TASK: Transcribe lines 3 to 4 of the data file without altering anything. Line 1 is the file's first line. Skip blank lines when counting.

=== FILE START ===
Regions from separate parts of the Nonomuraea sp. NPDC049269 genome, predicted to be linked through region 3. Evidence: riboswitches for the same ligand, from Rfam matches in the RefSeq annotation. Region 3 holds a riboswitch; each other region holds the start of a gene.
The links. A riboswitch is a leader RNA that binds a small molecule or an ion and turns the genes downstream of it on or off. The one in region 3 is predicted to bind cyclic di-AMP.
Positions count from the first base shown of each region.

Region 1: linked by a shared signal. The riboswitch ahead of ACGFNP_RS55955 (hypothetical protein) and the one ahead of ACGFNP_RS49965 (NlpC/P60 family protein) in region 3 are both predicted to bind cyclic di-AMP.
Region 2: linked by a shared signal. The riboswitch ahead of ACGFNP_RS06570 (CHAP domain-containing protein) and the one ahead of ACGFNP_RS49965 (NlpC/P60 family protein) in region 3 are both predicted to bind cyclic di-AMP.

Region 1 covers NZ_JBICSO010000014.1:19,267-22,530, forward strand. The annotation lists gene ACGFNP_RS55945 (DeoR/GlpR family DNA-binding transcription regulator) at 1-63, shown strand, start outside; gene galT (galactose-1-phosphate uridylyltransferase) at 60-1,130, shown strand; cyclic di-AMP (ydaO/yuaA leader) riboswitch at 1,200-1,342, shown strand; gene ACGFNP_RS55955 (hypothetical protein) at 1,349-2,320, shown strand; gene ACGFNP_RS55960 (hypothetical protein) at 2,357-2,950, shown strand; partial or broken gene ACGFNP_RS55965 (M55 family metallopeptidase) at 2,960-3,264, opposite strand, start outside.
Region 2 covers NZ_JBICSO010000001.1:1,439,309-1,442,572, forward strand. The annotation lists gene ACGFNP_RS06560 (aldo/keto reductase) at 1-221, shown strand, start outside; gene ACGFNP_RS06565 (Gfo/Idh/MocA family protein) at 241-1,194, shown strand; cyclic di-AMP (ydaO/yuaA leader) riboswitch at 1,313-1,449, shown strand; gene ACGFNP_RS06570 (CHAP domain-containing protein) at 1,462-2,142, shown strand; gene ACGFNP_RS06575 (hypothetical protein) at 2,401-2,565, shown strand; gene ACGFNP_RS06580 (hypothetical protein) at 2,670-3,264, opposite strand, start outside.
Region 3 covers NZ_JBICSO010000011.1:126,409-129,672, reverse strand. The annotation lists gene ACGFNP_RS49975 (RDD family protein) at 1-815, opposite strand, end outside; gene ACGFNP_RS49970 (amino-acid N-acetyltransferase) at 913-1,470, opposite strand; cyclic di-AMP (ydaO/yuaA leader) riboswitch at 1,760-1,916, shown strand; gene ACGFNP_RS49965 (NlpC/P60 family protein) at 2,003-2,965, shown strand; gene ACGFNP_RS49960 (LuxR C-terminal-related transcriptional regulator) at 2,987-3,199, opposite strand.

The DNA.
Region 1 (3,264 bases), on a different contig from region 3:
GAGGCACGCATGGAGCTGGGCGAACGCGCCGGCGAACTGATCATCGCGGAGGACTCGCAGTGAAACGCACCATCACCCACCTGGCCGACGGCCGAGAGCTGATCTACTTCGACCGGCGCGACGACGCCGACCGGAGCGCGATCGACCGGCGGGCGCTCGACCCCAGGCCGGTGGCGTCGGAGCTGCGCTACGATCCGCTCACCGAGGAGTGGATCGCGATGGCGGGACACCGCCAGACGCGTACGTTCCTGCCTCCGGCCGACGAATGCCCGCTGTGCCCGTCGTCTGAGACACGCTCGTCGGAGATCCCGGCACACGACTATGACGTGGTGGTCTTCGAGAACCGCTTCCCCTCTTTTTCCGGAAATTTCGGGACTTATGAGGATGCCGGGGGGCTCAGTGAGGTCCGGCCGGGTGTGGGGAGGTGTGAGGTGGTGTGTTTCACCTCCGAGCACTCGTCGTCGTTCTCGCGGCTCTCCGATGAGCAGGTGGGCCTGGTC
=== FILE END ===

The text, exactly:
Positions count from the first base shown of each region.

Region 1: linked by a shared signal. The riboswitch ahead of ACGFNP_RS55955 (hypothetical protein) and the one ahead of ACGFNP_RS49965 (NlpC/P60 family protein) in region 3 are both predicted to bind cyclic di-AMP.